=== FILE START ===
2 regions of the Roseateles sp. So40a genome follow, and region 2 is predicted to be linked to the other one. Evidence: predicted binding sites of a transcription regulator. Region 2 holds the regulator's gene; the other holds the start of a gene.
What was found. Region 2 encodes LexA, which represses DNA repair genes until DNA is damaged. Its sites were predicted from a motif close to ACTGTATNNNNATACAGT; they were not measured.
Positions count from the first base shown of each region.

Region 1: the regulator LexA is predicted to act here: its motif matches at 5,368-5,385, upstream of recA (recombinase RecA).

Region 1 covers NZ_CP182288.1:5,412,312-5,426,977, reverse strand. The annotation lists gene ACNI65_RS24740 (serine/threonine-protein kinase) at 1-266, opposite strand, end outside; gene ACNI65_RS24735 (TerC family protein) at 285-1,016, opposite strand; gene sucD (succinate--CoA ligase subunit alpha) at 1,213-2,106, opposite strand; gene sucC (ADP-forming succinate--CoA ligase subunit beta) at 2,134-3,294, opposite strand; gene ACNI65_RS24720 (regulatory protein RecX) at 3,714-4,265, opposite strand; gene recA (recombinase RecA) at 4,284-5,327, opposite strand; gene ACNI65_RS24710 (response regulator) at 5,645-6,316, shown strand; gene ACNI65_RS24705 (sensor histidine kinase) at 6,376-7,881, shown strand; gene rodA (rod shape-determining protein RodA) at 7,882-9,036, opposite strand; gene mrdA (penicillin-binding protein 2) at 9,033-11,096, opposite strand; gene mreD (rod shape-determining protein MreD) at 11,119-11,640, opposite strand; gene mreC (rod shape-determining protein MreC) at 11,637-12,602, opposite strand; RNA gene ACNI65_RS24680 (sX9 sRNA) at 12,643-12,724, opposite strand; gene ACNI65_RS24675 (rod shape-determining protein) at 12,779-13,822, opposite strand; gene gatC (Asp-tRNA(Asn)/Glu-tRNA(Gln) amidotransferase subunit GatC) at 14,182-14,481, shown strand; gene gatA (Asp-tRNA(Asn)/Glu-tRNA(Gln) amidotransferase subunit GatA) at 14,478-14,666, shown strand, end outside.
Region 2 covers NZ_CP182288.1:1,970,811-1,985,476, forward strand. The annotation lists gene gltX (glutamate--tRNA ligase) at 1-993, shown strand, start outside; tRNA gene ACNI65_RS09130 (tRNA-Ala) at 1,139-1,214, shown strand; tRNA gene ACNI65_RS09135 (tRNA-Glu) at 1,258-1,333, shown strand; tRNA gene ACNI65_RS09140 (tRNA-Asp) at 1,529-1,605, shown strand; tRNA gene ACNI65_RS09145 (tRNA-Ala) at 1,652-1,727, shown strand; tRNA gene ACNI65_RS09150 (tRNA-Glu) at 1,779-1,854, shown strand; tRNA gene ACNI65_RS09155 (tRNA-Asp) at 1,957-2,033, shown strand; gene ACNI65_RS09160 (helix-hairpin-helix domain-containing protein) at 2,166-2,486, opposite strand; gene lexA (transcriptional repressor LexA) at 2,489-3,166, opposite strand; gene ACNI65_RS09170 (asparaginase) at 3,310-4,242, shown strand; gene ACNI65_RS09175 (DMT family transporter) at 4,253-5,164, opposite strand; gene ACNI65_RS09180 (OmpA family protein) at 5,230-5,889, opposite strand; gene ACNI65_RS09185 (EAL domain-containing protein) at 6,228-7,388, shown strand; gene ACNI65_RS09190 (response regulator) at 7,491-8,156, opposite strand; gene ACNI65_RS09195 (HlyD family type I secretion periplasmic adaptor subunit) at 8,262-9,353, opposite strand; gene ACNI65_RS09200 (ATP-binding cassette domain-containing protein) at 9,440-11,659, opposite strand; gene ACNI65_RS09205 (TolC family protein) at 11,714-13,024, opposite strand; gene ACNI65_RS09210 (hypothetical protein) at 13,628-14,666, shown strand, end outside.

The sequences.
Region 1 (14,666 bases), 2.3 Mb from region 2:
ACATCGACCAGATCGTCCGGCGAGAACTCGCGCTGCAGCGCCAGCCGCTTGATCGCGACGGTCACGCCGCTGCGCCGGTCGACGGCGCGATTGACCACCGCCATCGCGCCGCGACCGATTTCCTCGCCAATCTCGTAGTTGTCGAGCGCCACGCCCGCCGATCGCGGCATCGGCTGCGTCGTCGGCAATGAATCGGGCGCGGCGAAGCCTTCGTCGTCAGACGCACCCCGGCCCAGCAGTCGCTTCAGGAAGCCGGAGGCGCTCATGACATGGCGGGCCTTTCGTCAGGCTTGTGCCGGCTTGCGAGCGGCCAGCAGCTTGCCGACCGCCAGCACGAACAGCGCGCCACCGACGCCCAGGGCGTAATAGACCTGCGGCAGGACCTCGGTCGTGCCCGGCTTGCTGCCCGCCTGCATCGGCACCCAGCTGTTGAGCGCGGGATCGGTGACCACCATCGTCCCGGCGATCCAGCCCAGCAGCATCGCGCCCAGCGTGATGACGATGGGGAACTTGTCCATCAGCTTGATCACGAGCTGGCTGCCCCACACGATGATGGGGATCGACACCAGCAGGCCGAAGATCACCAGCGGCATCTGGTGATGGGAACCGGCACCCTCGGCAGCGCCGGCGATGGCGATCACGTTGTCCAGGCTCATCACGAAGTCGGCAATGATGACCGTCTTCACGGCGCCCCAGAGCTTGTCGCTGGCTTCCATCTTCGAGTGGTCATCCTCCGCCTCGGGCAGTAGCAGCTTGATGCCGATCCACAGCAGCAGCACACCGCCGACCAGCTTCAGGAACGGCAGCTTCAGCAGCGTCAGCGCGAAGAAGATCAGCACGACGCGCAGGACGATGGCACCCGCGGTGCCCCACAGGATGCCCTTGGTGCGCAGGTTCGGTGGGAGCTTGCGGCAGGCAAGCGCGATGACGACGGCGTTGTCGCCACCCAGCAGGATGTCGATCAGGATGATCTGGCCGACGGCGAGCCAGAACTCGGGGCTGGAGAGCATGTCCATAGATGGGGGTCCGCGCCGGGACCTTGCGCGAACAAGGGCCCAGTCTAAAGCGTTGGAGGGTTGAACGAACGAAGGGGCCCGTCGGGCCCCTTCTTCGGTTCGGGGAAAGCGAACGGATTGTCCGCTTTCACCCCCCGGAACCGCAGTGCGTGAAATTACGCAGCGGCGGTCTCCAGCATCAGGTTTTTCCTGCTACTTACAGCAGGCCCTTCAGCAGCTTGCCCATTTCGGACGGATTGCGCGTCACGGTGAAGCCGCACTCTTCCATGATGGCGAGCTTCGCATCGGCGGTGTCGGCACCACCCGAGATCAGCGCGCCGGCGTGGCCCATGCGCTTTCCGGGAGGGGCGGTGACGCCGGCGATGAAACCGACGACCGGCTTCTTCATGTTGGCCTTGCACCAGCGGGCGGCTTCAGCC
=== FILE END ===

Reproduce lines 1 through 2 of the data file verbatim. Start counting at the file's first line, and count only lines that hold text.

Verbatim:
2 regions of the Roseateles sp. So40a genome follow, and region 2 is predicted to be linked to the other one. Evidence: predicted binding sites of a transcription regulator. Region 2 holds the regulator's gene; the other holds the start of a gene.
What was found. Region 2 encodes LexA, which represses DNA repair genes until DNA is damaged. Its sites were predicted from a motif close to ACTGTATNNNNATACAGT; they were not measured.